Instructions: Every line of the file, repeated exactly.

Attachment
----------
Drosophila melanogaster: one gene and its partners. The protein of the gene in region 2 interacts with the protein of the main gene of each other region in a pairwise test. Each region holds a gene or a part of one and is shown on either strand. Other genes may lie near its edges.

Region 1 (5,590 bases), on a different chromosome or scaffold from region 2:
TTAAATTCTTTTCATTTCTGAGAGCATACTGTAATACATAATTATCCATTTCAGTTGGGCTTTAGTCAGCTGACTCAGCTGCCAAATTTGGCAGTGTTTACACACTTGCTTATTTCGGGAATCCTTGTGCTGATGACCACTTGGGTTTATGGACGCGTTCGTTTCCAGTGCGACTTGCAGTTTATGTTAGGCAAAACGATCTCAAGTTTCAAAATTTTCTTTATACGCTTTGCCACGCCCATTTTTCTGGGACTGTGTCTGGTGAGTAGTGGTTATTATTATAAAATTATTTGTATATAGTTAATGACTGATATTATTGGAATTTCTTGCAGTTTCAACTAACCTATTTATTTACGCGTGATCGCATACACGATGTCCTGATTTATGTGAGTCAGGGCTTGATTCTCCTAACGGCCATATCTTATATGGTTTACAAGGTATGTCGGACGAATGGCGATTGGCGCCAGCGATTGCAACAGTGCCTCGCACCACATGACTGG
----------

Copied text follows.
Drosophila melanogaster: one gene and its partners. The protein of the gene in region 2 interacts with the protein of the main gene of each other region in a pairwise test. Each region holds a gene or a part of one and is shown on either strand. Other genes may lie near its edges.

Region 1 (5,590 bases), on a different chromosome or scaffold from region 2:
TTAAATTCTTTTCATTTCTGAGAGCATACTGTAATACATAATTATCCATTTCAGTTGGGCTTTAGTCAGCTGACTCAGCTGCCAAATTTGGCAGTGTTTACACACTTGCTTATTTCGGGAATCCTTGTGCTGATGACCACTTGGGTTTATGGACGCGTTCGTTTCCAGTGCGACTTGCAGTTTATGTTAGGCAAAACGATCTCAAGTTTCAAAATTTTCTTTATACGCTTTGCCACGCCCATTTTTCTGGGACTGTGTCTGGTGAGTAGTGGTTATTATTATAAAATTATTTGTATATAGTTAATGACTGATATTATTGGAATTTCTTGCAGTTTCAACTAACCTATTTATTTACGCGTGATCGCATACACGATGTCCTGATTTATGTGAGTCAGGGCTTGATTCTCCTAACGGCCATATCTTATATGGTTTACAAGGTATGTCGGACGAATGGCGATTGGCGCCAGCGATTGCAACAGTGCCTCGCACCACATGACTGG